After a stop at a craft beer festival (yes a craft beer festival in China!) and countless good and greasy Chinese meals, we made our way back to Luoyang to prepare for departure.wpid-pa016838.jpg Wandering Beijing.wpid-pa076930.jpg wpid-img_0558.jpg wpid-img_0572.jpgwpid-pa107025.jpg Learning to make dumplings!wpid-pa096944.jpg Jillians favorite burger joint in Beijing.wpid-pa096939.jpg wpid-pa076936.jpg wpid-pa076912.jpg wpid-pa117107.jpg Craft Beer Festival?! Don’t mind if we do!wpid-pa117110.jpg

Though we didn’t do nearly as many “sights” as in other countries during our month in China, living there and soaking up the culture and daily life of the place was an amazing experience unto itself.wpid-pa207151.jpgDelicious Peking Duck. Yum!wpid-pa096990.jpg wpid-p9306833.jpg wpid-p9306793.jpg

Our next stop would be Taiwan and the small beach town of Hualien. Our friends we had met in a small Himalayan tea house deep in the mountains had told us about it. We planned to stop for just a short time…. but if this trip has proved anything, it’s that planning on the road is oh so often nothing more than a fools errand.

Nepal: From the Jungle to the Mountain Tops.

Nepal… For many, the name alone brings up images of the mighty snowcapped Himalayas, serene Buddhist stupas adorned with strands of multicolored prayer flags flapping in the wind and a sublime combination of solemn, almost mystical tranquility and unparalleled natural beauty seen nowhere else in the world. I love Nepal. The people, the nature, the spirituality, the food and every ounce of every little thing in between. As we crossed the border from the chaos of northern India into Nepals southern Terai, a general sense of calming and slowing down washed over us. It’s hard to describe the sensation precisely but I guess it’s easiest to say that it felt a lot like exhaling a long, deep breath you’d been holding in for too long. It felt good. Really, really good.

Just a few kilometers past the border our first destination would be to the small, hot southern town of Lumbini. The birthplace of Siddhartha Gautama in 623 BC, the original Buddha and the founder of Buddhism. The actual spot where Siddhartha was born had been historically marked with a large flagstone and years later a stone temple was erected atop the sacred spot, one of the five most sacred locations in Buddhism. These days the ancient crumbling temple is protected from the elements by a modern structure but it is still a pilgrimage site for Buddhists around the world and a unique and spiritual place to visit. The crumbling temple and the stone slab where Buddha was born gave me an almost tingling feeling being in its presence. Itself the epicenter of the profound belief of millions of people around the world. Over the past few decades the forested land around the temple has been donated by the Nepalese government to the global worship of Buddhism. And in turn, each country that practices the religion widely has built, or are currently building a temple nearby in tribute to the sacred birthplace of Buddha. It was fascinating for us to spend a day walking along the tree lined paths visiting beautiful temples built by countries from Burma and Indonesia to Korea and China and even Germany and Canada. There are around two dozen beautiful, ornate temples in all. Each one different and striking in their own way. Buddhism is a beautiful, peaceful religion and one that Laura and I feel very strongly towards so seeing where it all began was amazing and a highly rewarding experience for us.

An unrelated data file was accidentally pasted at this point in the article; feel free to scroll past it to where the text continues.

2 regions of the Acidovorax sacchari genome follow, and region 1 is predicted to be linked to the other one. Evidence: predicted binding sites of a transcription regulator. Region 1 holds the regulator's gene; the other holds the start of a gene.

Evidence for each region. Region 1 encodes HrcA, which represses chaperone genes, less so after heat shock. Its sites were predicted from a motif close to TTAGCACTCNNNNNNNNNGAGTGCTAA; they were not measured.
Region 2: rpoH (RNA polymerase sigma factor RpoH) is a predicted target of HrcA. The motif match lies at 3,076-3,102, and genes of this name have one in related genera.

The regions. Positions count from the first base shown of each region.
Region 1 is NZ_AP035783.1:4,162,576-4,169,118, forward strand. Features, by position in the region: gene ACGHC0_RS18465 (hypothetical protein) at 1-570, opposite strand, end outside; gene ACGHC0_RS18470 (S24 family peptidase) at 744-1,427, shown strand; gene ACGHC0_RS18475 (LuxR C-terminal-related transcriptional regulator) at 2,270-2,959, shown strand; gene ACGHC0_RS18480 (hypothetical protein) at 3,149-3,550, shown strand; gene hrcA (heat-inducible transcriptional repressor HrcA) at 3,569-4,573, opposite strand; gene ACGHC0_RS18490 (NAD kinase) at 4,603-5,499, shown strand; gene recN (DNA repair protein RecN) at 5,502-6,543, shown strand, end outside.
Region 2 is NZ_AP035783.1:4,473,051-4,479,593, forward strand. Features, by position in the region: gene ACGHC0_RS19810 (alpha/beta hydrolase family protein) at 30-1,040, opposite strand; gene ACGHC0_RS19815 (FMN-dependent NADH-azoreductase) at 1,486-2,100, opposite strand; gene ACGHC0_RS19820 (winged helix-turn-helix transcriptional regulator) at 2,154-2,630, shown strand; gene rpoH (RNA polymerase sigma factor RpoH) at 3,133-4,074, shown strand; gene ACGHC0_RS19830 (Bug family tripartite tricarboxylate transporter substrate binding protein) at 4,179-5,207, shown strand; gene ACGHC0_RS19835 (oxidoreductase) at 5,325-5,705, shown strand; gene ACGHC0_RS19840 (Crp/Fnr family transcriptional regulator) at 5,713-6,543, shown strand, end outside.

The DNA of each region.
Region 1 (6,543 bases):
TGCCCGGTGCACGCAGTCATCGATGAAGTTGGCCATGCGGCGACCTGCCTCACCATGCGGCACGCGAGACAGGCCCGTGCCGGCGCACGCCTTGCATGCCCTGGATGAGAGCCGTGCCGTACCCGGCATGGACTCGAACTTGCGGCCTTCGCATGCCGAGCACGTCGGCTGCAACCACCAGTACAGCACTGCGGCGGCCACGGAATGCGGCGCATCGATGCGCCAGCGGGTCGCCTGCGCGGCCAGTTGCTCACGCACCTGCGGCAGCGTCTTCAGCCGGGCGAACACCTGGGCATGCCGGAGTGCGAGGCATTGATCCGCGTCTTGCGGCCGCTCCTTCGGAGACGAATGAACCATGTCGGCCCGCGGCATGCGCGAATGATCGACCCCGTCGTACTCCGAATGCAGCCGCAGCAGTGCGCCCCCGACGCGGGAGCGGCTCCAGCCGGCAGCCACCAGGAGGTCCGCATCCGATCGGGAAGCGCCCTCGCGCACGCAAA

wpid-img_9610.jpgView from Buddhas birthplace

wpid-img_9605.jpgIn the beautiful German temple complex

wpid-img_9558.jpgBurmese temple

wpid-img_9549.jpgMany temples throughout the forest


Moving on from the hot farmland and jungle of Lumbini, we headed north to the lush green foothills of the Himalayas and the jumping off point to the Annapurna range… beautiful Pokhara. Nestled between fertile green mountains on the shores of a lily covered lake with snow-capped peaks in the distance, Pokhara is the type of place that grabs ahold of your soul immediately and doesn’t want to let go. It is a special place with an unparalleled combination of adventurous outdoor activities from trekking to rafting and yet it somehow maintains a calm tranquility in its idyllic mountain landscape. Needless to say we were hooked and hooked hard.

wpid-p9066081.jpgIncredible Pokhara

For eighteen days we made Pokhara our home away from home. Spending incredible days wandering along the majestic lake, watching rich local cultural shows, going on motorcycle adventures into the mountains, lounging deep in thought at lakeside cafes reading and writing and so much more. I already look back on those days as some of the finest and most peaceful we’ve had on this epic adventure.

wpid-p9076175.jpgTraditional dance in Pokhara

wpid-p9076137.jpgMomos! If you are in Nepal, you must eat momos.

wpid-p9176460.jpgBiking into the Himalayas!

wpid-p9176477.jpgBeautiful roads…

wpid-img_9640.jpgEpic views

Among many memorable highlights in the Pokhara area, one of the greatest both in the region and on our trip as a whole was a five day trek into the Annapurna range. Wild and inspiring on so many levels, the sheer magnitude of the stunning beauty we saw along the winding climb through the mountains left our jaws agape at every turn. Absolutely breathtaking. Climbing the “Stone Steps” our second day, a collection of over 3000 muscle testing stairs carved straight up  the mountainside was both exhausting and thrilling.  Knowing that at the end of the day we’d possibly catch a glimpse of snow-capped peaks all around us, some of the tallest in the world, made the pain of the days hike almost disappear. When we finally reached the apex we found ourselves wrapped in a thick blanket of clouds with no views to be had. But after an evening relaxing our aching feet and warming ourselves by the fire in our mountain teahouse, we rose again at 4am and climbed to the top of Poon Hill and watched…. in awe… as the sun rose over the snowcapped Annapurna range. Its snowy peaks framed majestically by the layers of silky clouds around us. It was magical and one of those experiences whose memory will be with us for a lifetime.

wpid-img_9847.jpgInto the Himalayas we go…










wpid-img_9750.jpgLooking good Mode… okay not really. Definitely happy though!